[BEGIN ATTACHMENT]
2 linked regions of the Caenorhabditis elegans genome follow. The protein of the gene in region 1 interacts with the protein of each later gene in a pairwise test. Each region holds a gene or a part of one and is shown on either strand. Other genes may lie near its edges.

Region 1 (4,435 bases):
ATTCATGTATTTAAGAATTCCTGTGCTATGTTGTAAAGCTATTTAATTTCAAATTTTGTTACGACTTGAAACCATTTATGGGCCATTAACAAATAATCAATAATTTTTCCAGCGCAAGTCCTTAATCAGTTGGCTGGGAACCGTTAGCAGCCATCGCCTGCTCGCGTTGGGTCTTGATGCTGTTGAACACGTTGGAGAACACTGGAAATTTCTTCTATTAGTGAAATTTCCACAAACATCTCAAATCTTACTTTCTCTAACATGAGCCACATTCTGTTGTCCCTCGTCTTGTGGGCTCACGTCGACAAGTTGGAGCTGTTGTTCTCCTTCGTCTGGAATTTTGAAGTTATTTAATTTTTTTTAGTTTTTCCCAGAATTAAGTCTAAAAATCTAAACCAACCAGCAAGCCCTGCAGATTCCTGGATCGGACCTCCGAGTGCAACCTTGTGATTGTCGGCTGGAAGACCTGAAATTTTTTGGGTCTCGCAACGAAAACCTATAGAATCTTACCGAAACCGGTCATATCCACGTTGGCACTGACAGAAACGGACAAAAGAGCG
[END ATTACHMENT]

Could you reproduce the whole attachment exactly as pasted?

2 linked regions of the Caenorhabditis elegans genome follow. The protein of the gene in region 1 interacts with the protein of each later gene in a pairwise test. Each region holds a gene or a part of one and is shown on either strand. Other genes may lie near its edges.

Region 1 (4,435 bases):
ATTCATGTATTTAAGAATTCCTGTGCTATGTTGTAAAGCTATTTAATTTCAAATTTTGTTACGACTTGAAACCATTTATGGGCCATTAACAAATAATCAATAATTTTTCCAGCGCAAGTCCTTAATCAGTTGGCTGGGAACCGTTAGCAGCCATCGCCTGCTCGCGTTGGGTCTTGATGCTGTTGAACACGTTGGAGAACACTGGAAATTTCTTCTATTAGTGAAATTTCCACAAACATCTCAAATCTTACTTTCTCTAACATGAGCCACATTCTGTTGTCCCTCGTCTTGTGGGCTCACGTCGACAAGTTGGAGCTGTTGTTCTCCTTCGTCTGGAATTTTGAAGTTATTTAATTTTTTTTAGTTTTTCCCAGAATTAAGTCTAAAAATCTAAACCAACCAGCAAGCCCTGCAGATTCCTGGATCGGACCTCCGAGTGCAACCTTGTGATTGTCGGCTGGAAGACCTGAAATTTTTTGGGTCTCGCAACGAAAACCTATAGAATCTTACCGAAACCGGTCATATCCACGTTGGCACTGACAGAAACGGACAAAAGAGCG